January 23, 2015

BUT HE WAS NO POTVIN:

Red Army: Spirited documentary about Soviet hockey goes deep (BEN REITER, Jan. 22, 2015, Sports Illustrated)

Three summers later Gretzky issued a more formal proposal. He invited the Green Unit to his parents' home in Brantford, half an hour away from the game site in Hamilton, for a barbecue. The offer was accepted, with one condition. The players were to be accompanied by their KGB minders--whose official titles ranged from deputy chief of the delegation to stick boy--as well as by their dour, autocratic coach, Viktor Tikhonov.

So it was that Larionov, who was then 26, Krutov, 27, Makarov, 29, Kasatonov, 27, and Fetisov, 29, ended up in the backyard of the modest ­three-bedroom house owned by Walter Gretzky, a repairman for Bell Canada, and his wife, Phyllis. The Soviets brought caviar; the Gretzkys served steaks, corn on the cob and baked potatoes. Walter showed the Russians the unofficial museum, dedicated to Wayne's accomplishments, that he maintained. "What can I say, I never seen so much trophies," the now 56-year-old Fetisov says. "Doesn't need any translation."

Eventually Gretzky made his move. While his father distracted Tikhonov and the KGB agents by attempting to chat with them, largely unsuccessfully, in his fluent Ukrainian, and with Charlie Henry guarding the basement door, Gretzky led the Russian players downstairs and presented them with something their shark-eyed coach would never have allowed: an ice-cold six pack of Molson Canadian.

For half an hour or so, as they sipped their illicit beers, the men swapped stories--the ­English-speaking Larionov and Fetisov translated--and compared their hopes and dreams. They easily found common ground. Gretzky's grandfather had emigrated from Belarus; if not for that, Gretzky might have been playing alongside them. They asked about playing in the NHL, which was something to which they all aspired. "It was an eye-opener for all of us--for them, for me," Gretzky says. "[I learned] about their lives and what they'd gone through."

"It's the beauty of sport, you know?" says Fetisov. "One of the greatest players ever decides to invite his enemies to his house. You respect that for the rest of your life. It's one of the things you memorize for a long, long time. We knew it already, but it's proof one more time: They look the same, they think the same way, they are the same as us."


The barbecue doesn't appear in Red Army, the kinetic and enthralling new documentary about the great Soviet teams of the late 1970s and early '80s, but the film is a portal into the Gretzkys' basement on that afternoon in '87 all the same. Those teams are remembered in the West largely as collections of indistinguishable automatons, quasiprofessional puppets of a villainous state whose unthinkable loss to a team of American collegians at the 1980 Winter Olympics touched off a surge of patriotism in the U.S. "Yes, I've seen Rocky IV," ­Fetisov says. "Hollywood made big money out of Russians, making them bad."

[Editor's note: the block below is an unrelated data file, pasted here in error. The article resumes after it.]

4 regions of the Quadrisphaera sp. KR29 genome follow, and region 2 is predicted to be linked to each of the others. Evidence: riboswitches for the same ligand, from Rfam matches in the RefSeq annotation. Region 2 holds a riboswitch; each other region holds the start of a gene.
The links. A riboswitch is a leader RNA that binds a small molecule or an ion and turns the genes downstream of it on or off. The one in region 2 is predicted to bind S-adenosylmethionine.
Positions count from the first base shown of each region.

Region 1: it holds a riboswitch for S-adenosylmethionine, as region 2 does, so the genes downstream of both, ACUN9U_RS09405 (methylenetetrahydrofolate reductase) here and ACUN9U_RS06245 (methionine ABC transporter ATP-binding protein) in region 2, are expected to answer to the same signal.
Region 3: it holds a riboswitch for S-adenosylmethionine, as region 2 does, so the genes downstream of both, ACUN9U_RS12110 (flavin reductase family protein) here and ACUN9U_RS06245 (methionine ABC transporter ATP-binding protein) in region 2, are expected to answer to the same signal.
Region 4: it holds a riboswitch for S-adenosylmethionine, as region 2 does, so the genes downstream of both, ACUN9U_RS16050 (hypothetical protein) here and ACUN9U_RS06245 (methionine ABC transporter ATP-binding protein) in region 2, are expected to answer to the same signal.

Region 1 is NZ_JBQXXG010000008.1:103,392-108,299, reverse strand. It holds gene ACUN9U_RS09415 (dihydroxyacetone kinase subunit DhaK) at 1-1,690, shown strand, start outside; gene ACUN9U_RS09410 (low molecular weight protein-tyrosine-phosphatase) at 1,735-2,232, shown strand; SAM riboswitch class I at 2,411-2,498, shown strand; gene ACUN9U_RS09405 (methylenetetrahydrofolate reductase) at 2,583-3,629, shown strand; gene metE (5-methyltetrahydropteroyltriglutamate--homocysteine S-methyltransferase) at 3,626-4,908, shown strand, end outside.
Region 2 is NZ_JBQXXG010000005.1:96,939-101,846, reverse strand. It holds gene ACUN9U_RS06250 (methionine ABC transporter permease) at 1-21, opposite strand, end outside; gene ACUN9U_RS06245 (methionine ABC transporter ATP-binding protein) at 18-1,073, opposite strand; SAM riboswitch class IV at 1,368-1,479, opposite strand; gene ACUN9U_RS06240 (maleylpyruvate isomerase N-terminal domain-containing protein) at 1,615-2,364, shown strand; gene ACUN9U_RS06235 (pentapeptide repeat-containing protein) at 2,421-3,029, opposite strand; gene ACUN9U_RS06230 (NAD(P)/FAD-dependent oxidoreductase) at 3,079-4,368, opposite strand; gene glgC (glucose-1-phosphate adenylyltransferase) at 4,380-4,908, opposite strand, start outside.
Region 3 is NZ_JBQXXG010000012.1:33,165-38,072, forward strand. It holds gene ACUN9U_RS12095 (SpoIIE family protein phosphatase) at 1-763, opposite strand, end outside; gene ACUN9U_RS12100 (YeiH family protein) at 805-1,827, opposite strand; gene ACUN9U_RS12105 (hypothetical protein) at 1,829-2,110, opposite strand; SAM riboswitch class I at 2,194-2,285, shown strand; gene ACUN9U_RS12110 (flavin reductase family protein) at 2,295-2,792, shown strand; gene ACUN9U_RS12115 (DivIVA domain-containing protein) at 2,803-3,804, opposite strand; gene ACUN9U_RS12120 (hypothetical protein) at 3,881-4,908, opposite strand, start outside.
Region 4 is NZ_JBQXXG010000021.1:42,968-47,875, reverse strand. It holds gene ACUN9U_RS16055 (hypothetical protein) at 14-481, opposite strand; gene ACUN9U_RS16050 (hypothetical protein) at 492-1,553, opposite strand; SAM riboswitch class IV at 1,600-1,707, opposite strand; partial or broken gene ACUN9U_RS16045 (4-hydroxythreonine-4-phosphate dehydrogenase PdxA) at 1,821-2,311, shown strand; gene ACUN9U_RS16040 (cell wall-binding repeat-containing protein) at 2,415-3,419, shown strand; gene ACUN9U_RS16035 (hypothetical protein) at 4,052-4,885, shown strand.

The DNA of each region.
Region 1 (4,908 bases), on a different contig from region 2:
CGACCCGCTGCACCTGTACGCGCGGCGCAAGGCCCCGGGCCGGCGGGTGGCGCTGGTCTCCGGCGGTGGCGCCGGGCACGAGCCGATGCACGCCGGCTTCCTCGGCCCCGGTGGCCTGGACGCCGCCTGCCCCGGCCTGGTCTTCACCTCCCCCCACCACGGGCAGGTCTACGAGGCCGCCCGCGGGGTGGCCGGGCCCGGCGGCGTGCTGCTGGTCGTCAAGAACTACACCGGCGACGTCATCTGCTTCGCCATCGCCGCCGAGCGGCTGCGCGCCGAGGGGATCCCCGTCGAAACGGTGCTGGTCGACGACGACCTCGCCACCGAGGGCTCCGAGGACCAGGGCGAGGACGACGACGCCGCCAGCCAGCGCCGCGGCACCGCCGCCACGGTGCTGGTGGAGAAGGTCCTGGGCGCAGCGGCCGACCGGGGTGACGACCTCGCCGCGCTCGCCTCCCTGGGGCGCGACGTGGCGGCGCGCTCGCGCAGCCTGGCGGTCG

Red Army shows, as Gretzky long ago discovered, that there was more to these men than most Westerners imagined. First, there was their style of play, which, far from being mechanical, was artistic and elegant. Gabe Polsky, the film's director, wisely sets clips of their weaving attacks to the classical music that partly inspired them. Anatoli Tarasov, the grandfatherly pioneer of Russian hockey, was influenced by the Bolshoi Ballet, as well as by the chess of grandmaster Anatoly Karpov, when he was developing what would become his nation's approach to the game.

The movie showcases the men who fulfilled Tarasov's vision, bringing them into focus not as robots ("Robots don't hurt when they lose," says Gretzky) but as individuals. There is the haunted Krutov, who died of liver failure a month after filming his interview; the morally troubled Kasatonov; and, most memorably, the prickly and amusingly droll Fetisov, who early on waves a middle finger at Polsky and emerges as the film's heart.

The players were inseparable, bonded by the privations of Soviet life, which Red Army exposes with archival footage: the cramped living quarters (Fetisov grew up in a 400-square-foot apartment); the scarcity of food, which made "Fish Thursdays" a celebrated occasion; and the interminable lines for everything imaginable, including seven- or eight-hour waits for children who wanted to try out for Tarasov's teams. As the members of the Green Unit grew into stars, their ties became unbreakable due to a common enemy--the oppressive Soviet system that made them its pawns, as represented, most immediately, by the dictatorial KGB apparatchik Tikhonov. The players liked to say that if they ever required a heart transplant, they wanted the coach's organ, as it had never been used. In Red Army, their relentless brilliance becomes not a display of Communist might but a rebuke of it. The ice was the only place where they were truly free.

Posted by at January 23, 2015 7:08 PM
  

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